Down on the Allotment

Matron grows vegetables and fruit in a courtyard garden. Which edibles will tolerate less than ideal growing conditions. Discovering how veggies can grow in partial shade.

Thursday, March 12, 2009

Potting up Tomatoes

Just in the last week the days have been a little warmer and a little sunnier and the days are getting a little longer. My first batch of tomato seedlings have responded and are now developing their first set of true leaves. Next week I am going away to the USA for a short trip and at this rate I don't think they will fare well in these small modules in which I planted the seeds. The root systems are well developed and I don't want to check their growth which is rampant at the moment.
Armed with my supply of 'liberated' chip forks - for the benefit of my American readers these are disposable wooden forks which are found in the good old English fish and chip shops! - these make fantastic plant labels.
Now comes the clever bit... this time of year I collect all my eggshells and keep them in a dry, warm place (the drawer under the cooker) and use them to crumble a small amount into the bottom of each of the pots. I will use eggshells again when I eventually plant them out into their final plot - along with a bizarre selection of other items. When you finally plant out your tomatoes, dig a big hole into which you put some fish heads (for calcium), a couple of aspirin tablets (helps the plant's immune system), more egg shells (calcium helps prevent blossom end rot) and a handful of bonemeal. This is also the advice that you will find on Cynthias blog Loveapple farm. I can highly recommend a visit.
Also happening in the greenhouse this week, are my purple podded peas. They are springing up nicely. I have a few extra seeds if anyone wants to do a swap?
I am trying a new way of growing spring onions 'White Lisbon' this year. I think in the USA they are known as scallions?? I am growing a bunch of onions, about 6 seeds in a module and I will plant out the bunch together at spaces. This means that I will be able to pick them a bunch at a time. Fingers crossed.


At 8:15 PM, Blogger EB said...

Hello - so, so interesting looking at other people's seedlings! Do you start your tomatoes off with heat, and if so have you got huge facilities for this, since you grow so many? I'd love to sow into nodules like that but have to cram things in close together to make use the heated propagator.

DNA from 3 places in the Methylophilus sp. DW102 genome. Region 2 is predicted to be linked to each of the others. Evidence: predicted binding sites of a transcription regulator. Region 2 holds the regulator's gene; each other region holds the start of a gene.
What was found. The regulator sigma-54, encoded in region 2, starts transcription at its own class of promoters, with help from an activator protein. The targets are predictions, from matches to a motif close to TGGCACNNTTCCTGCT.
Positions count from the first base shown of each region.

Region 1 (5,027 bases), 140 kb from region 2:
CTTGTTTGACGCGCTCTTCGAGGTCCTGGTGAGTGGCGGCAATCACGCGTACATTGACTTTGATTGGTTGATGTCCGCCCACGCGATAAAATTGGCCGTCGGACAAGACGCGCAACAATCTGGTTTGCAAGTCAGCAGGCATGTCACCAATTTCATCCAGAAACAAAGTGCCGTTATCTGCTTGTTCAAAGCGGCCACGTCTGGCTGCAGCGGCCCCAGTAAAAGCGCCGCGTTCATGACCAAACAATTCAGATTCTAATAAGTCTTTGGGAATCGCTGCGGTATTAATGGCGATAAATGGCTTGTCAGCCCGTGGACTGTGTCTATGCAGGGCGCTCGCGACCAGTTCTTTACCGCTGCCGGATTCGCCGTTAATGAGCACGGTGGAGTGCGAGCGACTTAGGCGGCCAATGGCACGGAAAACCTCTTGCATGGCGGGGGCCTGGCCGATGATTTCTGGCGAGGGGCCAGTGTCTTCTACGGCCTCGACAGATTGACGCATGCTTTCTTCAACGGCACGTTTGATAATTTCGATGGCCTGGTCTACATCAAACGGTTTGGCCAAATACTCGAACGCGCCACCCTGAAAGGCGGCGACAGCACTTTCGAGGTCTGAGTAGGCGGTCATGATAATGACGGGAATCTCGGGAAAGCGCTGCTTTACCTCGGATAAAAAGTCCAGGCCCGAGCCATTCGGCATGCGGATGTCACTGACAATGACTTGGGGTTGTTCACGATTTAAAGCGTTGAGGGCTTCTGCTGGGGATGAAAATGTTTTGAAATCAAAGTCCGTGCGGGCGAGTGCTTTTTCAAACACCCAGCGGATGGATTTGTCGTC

Great ideas about egg-shells but if I put them anywhere, esp with bonemeal too, the foxes dig things up.

At 9:33 PM, Anonymous Anonymous said...

I'm wondering if those 'purple podded peas' are the peas that are known in Dutch as 'Capucijners' or 'Blauwschokkers'. Those are peas that are well-known in the Netherlands, but not abroad. You can eat them young, and then they are just a little bit less sweet that other peas, but they also can be harvested dry.

Your tomatoes are doing well.
I'm sowing them myself for the first time this year, but they are only just germinating.

At 10:17 PM, Blogger Dan said...

In Canada they mostly call those onions 'green onions'. Onion names can certainly get confusing when there are top setting, egyptian, bunching, scallions, potato, multipling etc etc. I have been on the look out for potato onions that can be harvested year round but it's hard to tell what you are getting with all these names!

I would like to try some of those purple pea's but I have no room for them this year. I'd love to do a trade with you next season. I just put up my varieties list if you want to have an early look at what I have available.

Best of luck on your US trip!

At 10:40 PM, Blogger Peggy said...

That is new info to me about the egg shells! I will give it a go when potting the tomatos on.When do you start feeding the seedlings as mine have their true leaves also but are still on the small side?

At 12:55 PM, Blogger Luciana Onofre said...

Su blog es maravilloso. Lo seguiré siempre!

At 1:11 PM, Anonymous Liz said...

I love your idea for using chip forks as plant markers! What a great idea!

At 6:18 PM, Anonymous easygardener said...

I might try your spring onions in modules idea. I find they often mysteriously disappear when I sow them directly into the ground.

At 9:40 AM, Blogger Tash said...

I'm pretty sure that in Australia they call spring onions scallions.
I'm really inspired to start my seeds off - but I'm so worried about it as it is my very 1st year!!

Following your guidance, Tash

At 6:33 PM, Blogger Petunia's Gardener said...

The seedlings are looking great! Because of my trip, I only planted tomato & lettuce seeds last weekend. Part of the tomatoes popped up by Wed, and the rest by Friday. Only I missed them in their warm, dark spot & now they are leggy. They are in the light now so I hope they do ok. Peas! I need to get them started too.

At 11:02 AM, Blogger Clara said...

Brilliant! I'd like to do a seed swap with you - I have some butternut squash seeds going.

You can contact me at

I love the chip forks too. I was told that they're also really helpful for pricking out with?

At 8:49 AM, Blogger Ryan said...

I love your blog! Im new to this and slowly getting round to reading other peoples pieces.

The idea of using chip shop forks for plant labels is inspired!! I might have to start with this one too!

Please check out my new blog :

At 10:45 PM, Blogger Sylvana said...

Oh my gosh! I have never seen this paper roll idea before. That is clever. I was planning to start seeds this year and I think I might borrow that idea.


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